Common or germ-free mice were treated with TCS , and colonic TCS metabolic profiles were analyzed at 4 and 8 hours.

The results showed that germ-free mice exhibited decreased TCS and increased TCS-G in their colonic chyme compared with normal mice, which was consistent with the results of antibiotic experiments.

These results support the conclusion that commensal microorganisms convert TCS-G to TCS in the colon .

This antibacterial ingredient in toothpaste can trigger intestinal inflammation

β-Glucuronidase (GUS) ortholog converts TCS-G to TCS

Next, the researchers sought to find the specific gut microbial enzymes that convert TCS-G to TCS.

Since gut β-glucuronidase (GUS) is capable of converting a variety of glucuronidation metabolites to the corresponding glycosyl groups, it was hypothesized that gut microbial GUS homologues could catalyze the conversion of TSC-G to TCS.

Human and mouse gut microbiota have been shown to contain hundreds of unique gut microbial GUS enzymes that exhibit different substrate specificities for different glucuronides.

Previous studies have shown that microbial GUS enzymes can be divided into seven distinct branches based on active site structure and/or cofactor binding.

The researchers created 32 purified gut microbial GUS enzymes, representing seven clades, for in vitro enzymatic screening.

The researchers first screened the cleavage activity of TCS-G by coupling experiments and found that the GUS homologue bound by Loop 1 and flavin mononucleotide (FMN) was the most efficient when using the substrate TCS-G .

The detection and comparison of the conversion efficiency of different GUS enzymes from TCS-G to TCS in human feces also supports the conclusion that Loop 1 gut microbial GUS enzymes appear to be an important driver of TCS-G conversion .

Targeted inhibition of GUS enzymes abrogates the colitis-promoting effect of TCS in vivo

First, we tested the effect of a GUS inhibitor (UNC1020165224,37; GUSi) on TCS-G processing in vitro and found that it inhibited in a dose-dependent manner the purified Fp2-L1 GUS enzyme, as well as several other Loop 1 GUS enzymes Conversion of TCS-G to TCS .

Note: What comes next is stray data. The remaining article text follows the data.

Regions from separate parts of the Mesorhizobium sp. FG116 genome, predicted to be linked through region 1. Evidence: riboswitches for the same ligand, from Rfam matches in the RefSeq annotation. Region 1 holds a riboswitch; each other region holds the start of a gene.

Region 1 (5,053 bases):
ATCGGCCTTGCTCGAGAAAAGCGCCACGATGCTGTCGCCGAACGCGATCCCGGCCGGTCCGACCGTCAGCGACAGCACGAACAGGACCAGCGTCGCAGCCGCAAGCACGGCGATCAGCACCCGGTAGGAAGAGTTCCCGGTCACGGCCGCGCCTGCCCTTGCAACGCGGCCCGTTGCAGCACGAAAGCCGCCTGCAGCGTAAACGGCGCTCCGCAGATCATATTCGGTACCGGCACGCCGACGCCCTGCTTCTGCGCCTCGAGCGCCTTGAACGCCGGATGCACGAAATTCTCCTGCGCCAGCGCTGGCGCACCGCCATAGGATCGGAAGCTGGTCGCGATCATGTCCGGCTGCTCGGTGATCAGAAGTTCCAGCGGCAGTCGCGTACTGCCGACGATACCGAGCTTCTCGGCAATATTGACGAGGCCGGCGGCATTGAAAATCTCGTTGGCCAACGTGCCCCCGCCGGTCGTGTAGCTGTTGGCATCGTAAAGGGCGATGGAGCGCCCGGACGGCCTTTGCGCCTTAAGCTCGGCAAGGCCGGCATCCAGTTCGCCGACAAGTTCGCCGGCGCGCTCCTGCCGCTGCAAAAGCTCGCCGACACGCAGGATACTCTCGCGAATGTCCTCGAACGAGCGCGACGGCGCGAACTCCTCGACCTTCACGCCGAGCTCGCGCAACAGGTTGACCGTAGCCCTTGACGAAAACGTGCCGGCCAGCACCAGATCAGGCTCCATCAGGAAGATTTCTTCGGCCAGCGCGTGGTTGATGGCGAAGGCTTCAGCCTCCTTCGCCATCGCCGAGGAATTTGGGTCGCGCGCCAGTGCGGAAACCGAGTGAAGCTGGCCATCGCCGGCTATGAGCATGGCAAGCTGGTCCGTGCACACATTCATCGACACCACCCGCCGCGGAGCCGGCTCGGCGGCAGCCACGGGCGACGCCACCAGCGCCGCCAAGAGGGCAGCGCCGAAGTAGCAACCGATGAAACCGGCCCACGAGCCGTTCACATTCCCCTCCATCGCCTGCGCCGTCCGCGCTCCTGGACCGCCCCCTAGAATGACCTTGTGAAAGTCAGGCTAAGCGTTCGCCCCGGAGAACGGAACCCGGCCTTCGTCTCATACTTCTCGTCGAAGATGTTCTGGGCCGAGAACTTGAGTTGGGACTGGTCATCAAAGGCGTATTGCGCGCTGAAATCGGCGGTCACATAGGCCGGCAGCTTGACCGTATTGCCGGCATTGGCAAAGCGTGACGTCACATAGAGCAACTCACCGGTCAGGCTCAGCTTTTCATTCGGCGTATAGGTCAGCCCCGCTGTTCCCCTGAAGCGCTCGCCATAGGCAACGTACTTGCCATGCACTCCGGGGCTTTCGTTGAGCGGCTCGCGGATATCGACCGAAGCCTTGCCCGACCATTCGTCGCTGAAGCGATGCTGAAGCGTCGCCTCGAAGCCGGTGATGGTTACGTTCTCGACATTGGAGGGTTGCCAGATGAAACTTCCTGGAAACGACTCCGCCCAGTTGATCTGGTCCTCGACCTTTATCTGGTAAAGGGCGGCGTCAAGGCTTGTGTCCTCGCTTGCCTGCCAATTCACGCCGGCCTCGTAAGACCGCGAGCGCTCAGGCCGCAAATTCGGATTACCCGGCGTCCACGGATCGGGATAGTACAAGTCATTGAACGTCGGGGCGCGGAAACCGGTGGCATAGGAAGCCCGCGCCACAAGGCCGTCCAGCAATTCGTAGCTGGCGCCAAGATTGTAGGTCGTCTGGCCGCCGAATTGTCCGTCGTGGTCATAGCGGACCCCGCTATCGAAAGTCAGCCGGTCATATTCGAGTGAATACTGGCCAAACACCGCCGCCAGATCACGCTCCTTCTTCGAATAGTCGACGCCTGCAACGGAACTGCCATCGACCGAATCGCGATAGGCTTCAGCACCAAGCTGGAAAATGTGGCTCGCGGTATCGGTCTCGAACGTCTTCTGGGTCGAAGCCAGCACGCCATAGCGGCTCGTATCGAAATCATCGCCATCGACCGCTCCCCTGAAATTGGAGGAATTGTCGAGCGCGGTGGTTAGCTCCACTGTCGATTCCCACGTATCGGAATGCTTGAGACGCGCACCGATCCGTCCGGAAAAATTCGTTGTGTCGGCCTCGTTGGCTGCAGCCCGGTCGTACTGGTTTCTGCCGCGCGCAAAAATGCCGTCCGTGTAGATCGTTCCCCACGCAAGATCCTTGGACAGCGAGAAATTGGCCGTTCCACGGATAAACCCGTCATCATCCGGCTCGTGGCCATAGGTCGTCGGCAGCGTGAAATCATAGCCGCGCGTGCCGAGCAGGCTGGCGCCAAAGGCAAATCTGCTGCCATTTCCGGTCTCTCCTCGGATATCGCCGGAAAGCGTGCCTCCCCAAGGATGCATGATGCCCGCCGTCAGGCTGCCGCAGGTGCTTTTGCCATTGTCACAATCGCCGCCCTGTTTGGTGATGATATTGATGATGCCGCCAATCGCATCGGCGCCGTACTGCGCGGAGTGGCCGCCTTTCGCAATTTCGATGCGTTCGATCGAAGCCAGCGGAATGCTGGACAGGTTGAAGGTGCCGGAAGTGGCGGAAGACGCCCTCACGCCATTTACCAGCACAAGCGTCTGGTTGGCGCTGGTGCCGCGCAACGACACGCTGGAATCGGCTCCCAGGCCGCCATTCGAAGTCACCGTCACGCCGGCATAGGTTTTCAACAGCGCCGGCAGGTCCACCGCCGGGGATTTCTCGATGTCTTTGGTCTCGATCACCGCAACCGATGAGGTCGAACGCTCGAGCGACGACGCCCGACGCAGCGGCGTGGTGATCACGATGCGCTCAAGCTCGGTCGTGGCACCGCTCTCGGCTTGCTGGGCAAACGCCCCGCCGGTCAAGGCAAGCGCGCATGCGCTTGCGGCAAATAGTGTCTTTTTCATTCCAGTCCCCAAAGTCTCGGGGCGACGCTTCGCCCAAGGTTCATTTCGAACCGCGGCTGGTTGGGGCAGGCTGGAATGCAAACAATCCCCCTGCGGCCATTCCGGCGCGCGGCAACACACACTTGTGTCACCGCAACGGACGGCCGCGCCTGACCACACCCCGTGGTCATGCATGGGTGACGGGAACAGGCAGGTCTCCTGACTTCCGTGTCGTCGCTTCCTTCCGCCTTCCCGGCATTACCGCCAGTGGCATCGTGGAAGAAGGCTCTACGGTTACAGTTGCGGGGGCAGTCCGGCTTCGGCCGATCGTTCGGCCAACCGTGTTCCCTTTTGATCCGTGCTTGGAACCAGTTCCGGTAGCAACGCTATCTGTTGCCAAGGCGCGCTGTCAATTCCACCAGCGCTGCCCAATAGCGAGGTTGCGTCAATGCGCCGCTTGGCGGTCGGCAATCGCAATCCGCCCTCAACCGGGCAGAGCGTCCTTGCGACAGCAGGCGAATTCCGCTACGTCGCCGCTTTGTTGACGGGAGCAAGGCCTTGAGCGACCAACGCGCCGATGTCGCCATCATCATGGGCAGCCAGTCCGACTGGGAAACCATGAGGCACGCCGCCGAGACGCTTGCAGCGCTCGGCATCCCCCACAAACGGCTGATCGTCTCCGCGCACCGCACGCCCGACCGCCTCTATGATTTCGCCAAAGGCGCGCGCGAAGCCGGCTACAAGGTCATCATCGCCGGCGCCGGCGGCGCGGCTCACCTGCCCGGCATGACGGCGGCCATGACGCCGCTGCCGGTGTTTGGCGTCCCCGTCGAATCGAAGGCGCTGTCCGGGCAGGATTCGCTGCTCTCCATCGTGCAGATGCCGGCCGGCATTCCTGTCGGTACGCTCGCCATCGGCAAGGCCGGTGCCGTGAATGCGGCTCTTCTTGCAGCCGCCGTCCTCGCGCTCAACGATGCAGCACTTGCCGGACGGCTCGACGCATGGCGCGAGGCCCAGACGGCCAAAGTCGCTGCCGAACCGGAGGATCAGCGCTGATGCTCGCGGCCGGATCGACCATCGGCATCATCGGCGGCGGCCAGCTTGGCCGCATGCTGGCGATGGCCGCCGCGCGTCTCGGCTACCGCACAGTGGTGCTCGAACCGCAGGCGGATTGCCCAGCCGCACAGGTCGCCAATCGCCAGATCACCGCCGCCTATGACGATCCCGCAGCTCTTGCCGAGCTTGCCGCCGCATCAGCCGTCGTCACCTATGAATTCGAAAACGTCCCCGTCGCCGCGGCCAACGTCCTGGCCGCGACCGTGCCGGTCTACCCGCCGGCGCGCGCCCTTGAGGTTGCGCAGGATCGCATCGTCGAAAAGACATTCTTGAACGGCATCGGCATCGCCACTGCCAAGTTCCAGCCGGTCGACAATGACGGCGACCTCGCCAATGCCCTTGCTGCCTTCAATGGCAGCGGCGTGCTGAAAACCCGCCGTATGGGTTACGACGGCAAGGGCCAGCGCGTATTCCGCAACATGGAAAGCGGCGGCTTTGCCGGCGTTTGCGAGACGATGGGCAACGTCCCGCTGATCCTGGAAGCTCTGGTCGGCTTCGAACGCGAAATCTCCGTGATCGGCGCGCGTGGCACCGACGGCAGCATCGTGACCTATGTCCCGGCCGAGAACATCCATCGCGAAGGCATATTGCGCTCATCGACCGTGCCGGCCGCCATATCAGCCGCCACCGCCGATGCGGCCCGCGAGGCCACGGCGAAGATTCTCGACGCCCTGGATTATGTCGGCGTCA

More surprisingly, GUSi also inhibited the processing of TCS-G by FMN-bound GUS enzymes .

Next, the researchers tested the effect of GUSi on TCS-G processing with an in vitro fecal enzyme cocktail.

Although only two male and two female stool samples were tested here, the manner in which GUSi inhibited TCS-G processing was found to reflect the level of GUS present in each sample examined.

In particular, GUSi showed more potent inhibition of in vitro samples containing higher levels of Loop 1 GUS enzyme. These data demonstrate that GUSi blocks TCS-G processing in in vitro human fecal extracts .

Finally, we used GUSi to determine the role of gut microbial GUS enzymes in TCS-promoting colitis. We treated mice with TCS, administered 1 mg/kg GUSi with or without oral gavage, and examined the development of dextran sodium sulfate (DSS) -induced colitis in mice.

The results showed that TCS exposure increased the severity of DSS-induced colitis in mice compared with controls . However, this effect is eliminated by GUSi .

In the absence of GUSi, exposure to TCS exacerbates DSS-induced colitis : TCS treatment reduces colon length, leads to more severe crypt damage, and enhances colonic infiltration of immune cells, including CD45 + , compared to controls Leukocytes, CD45 + F4/80 + macrophages and CD45 + Gr1 + neutrophils, and expression of pro-inflammatory genes (Tnf-a, Mcp-1, Il-6, Il-17 and Il-23) in the colon Increase.

However, the colitis-enhancing effect of TCS was abolished in all measurements by co-administration of GUSi.

Thus, inhibition of gut microbial GUS enzymes abolished the colitis-enhancing effect of TCS, supporting the conclusion that GUS enzymes produced by gut bacteria are required for TCS enterotoxicity.

The present study demonstrates that gut commensal microbes mediate the metabolic activation of triclosan in the colon and drive its enterotoxicology.

Using a series of in vitro and in vivo experiments, the specific enzyme involved, beta-glucuronidase (GUS) ase, was identified.

Furthermore, targeted inhibition of the GUS enzyme abrogated the colitis-promoting effect of triclosan.

Taken together, our findings reveal the mechanisms underlying the metabolic activation of triclosan by gut microbial enzymes and its gut toxicity , and will help to better assess the individual effects of triclosan in different populations.

Triclosan is still widely added to cosmetics, yoga mats and other sports apparel and gear as a bacteriostatic agent to reduce bacterial contamination.

Because triclosan can prevent gingivitis, it is added to many toothpastes. Triclosan’s toxicity has been demonstrated before, and this new study provides a closer look at triclosan’s changes in gut microbes.

” By identifying the culprit bacteria, new approaches can be developed to diagnose, prevent and treat inflammatory bowel disease, ” said study author Matthew Redinbo .

Together, these findings suggest that the effects of triclosan and related compounds on human health should be re-evaluated, given the potential harm to the gut from triclosan and related compounds.

Paper link : This antibacterial ingredient in toothpaste can trigger intestinal inflammation

https://doi.org/10.1038/s41467-021-27762-y

This antibacterial ingredient in toothpaste can trigger intestinal inflammation